I speak from experience. One night I invited a girl to a movie at a drive-in theater. (Remember those?) Theaters were on God’s forbidden list at our church. But, I anticipated tasting forbidden fruit. Ignorant as I was, I drove into the exit. The manager, assuming I was trying to rip him off, came running with a flashlight to interrogate me. Busted! That’s what it felt like.

3. The stern taskmaster

We may say that our heavenly Father is gracious and patient and forgiving. But, there may be a person in the congregation whose father was the kind of man who proudly wore the title head of the house. Discipline was firm; no, let’s call it what it was— unfair. It felt like it didn’t matter how well you did something. It never was good enough. It never won Dad’s approval. You performed to please your father but never succeeded.

When we say “Our Father,” they hear a voice from the past: “Do it again! Do it right this time! Why can’t you be like. . .?”

4. The doting grandpa

We may preach about God’s grace and mercy and remind them of His holiness and justice that makes grace necessary. They hear “grace” and imagine a grandpa who sees them willfully disobeying. This grandfather god simply smiles and responds, “Boys will be boys.” This god would never condemn anybody to hell. He’s too kind—too gracious. So, no matter, everybody will pass the final exam and be welcomed into grandfather’s house.

5. The impersonal force

We address God as “Our Father in Heaven.” Emphasizing the word, “our” because God is a person with emotions. He delights in relationships.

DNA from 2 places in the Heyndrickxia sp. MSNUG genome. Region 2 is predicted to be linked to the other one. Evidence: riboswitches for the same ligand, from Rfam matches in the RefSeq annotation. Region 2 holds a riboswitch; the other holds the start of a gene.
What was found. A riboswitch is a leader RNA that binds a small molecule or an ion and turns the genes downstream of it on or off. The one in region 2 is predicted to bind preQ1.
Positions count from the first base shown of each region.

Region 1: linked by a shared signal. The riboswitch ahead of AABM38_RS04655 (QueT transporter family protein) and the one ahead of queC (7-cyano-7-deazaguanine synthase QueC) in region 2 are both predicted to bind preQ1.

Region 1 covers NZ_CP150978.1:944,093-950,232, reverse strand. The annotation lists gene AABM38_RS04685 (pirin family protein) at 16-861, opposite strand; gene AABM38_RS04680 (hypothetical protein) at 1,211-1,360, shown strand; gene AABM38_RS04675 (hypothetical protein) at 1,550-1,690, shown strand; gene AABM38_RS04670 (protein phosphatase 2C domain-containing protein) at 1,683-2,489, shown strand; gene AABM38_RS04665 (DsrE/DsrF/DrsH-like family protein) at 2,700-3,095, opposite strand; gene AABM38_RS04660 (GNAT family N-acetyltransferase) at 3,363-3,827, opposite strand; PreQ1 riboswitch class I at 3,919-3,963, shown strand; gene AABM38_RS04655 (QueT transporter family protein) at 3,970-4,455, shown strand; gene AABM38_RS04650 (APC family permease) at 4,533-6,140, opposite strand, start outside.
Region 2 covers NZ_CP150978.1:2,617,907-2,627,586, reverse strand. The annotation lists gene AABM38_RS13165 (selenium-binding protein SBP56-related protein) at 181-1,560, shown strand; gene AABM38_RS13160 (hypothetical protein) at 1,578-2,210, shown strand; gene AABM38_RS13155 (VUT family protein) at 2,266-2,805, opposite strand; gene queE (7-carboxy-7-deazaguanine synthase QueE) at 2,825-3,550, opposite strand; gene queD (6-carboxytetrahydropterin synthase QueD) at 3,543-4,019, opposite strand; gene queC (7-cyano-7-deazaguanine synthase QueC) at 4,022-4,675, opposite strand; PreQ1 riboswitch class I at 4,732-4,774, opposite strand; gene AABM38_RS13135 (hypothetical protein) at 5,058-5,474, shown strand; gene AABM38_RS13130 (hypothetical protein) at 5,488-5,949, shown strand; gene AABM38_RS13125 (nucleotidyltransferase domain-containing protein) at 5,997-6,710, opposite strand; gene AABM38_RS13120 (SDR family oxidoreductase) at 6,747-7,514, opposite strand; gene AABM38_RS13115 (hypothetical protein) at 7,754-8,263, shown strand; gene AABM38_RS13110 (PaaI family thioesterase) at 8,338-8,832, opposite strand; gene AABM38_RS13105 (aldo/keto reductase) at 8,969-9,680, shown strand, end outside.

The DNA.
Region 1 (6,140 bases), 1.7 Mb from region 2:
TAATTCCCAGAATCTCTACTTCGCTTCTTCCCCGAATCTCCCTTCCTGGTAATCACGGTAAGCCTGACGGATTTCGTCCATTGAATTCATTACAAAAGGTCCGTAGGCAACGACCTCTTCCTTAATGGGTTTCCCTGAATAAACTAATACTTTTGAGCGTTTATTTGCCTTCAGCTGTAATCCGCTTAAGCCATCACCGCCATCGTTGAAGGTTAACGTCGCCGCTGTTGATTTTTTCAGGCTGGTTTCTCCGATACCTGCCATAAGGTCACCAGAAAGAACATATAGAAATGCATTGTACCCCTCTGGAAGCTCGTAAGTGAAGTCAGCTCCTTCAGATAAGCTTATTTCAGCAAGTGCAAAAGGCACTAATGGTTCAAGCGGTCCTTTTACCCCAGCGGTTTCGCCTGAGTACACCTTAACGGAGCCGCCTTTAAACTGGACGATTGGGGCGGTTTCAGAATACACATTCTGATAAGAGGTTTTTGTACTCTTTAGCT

On any giving Sunday, there may be someone who has bought into New Age philosophy and religion. Their god is everywhere and in everything—perhaps especially in crystals or smoldering incense. Theirs is more like the force in “May the Force be with you” of Star Wars.

Yes, I write some of the above tongue-in-cheek to make a point. What is the point? The God revealed in Scripture, the one true God, is beyond description. He is out of this world and yet has entered into our world to become one of us and live with us. He came, in the person of Jesus Christ, because we were helpless children in a heap of trouble and without hope. Like a good Father hearing the cry of his wounded or lost child, our heavenly Father comes to rescue us, and in the endgame, He will forever wipe the tears from His children’s eyes.

Preaching is a challenge. We want people to hear what we meant to say. It is our privilege to introduce our listeners, no matter where they have come from or what they have done, to our Father in heaven.

Syd Brestel is a retired pastor who served a number of congregations in his nearly fifty years of pastoral ministry. He has taught biblical classes at Kilns College in Bend, Oregon, and is passionate about creating opportunities for laypeople to receive biblical and theological training. God has given him a passion to proclaim and defend both His Grace and His holiness. Syd is the author of God in His Own Image: Loving God for Who He Is Not What We Want Him to Be (Moody Publishers, May 2019).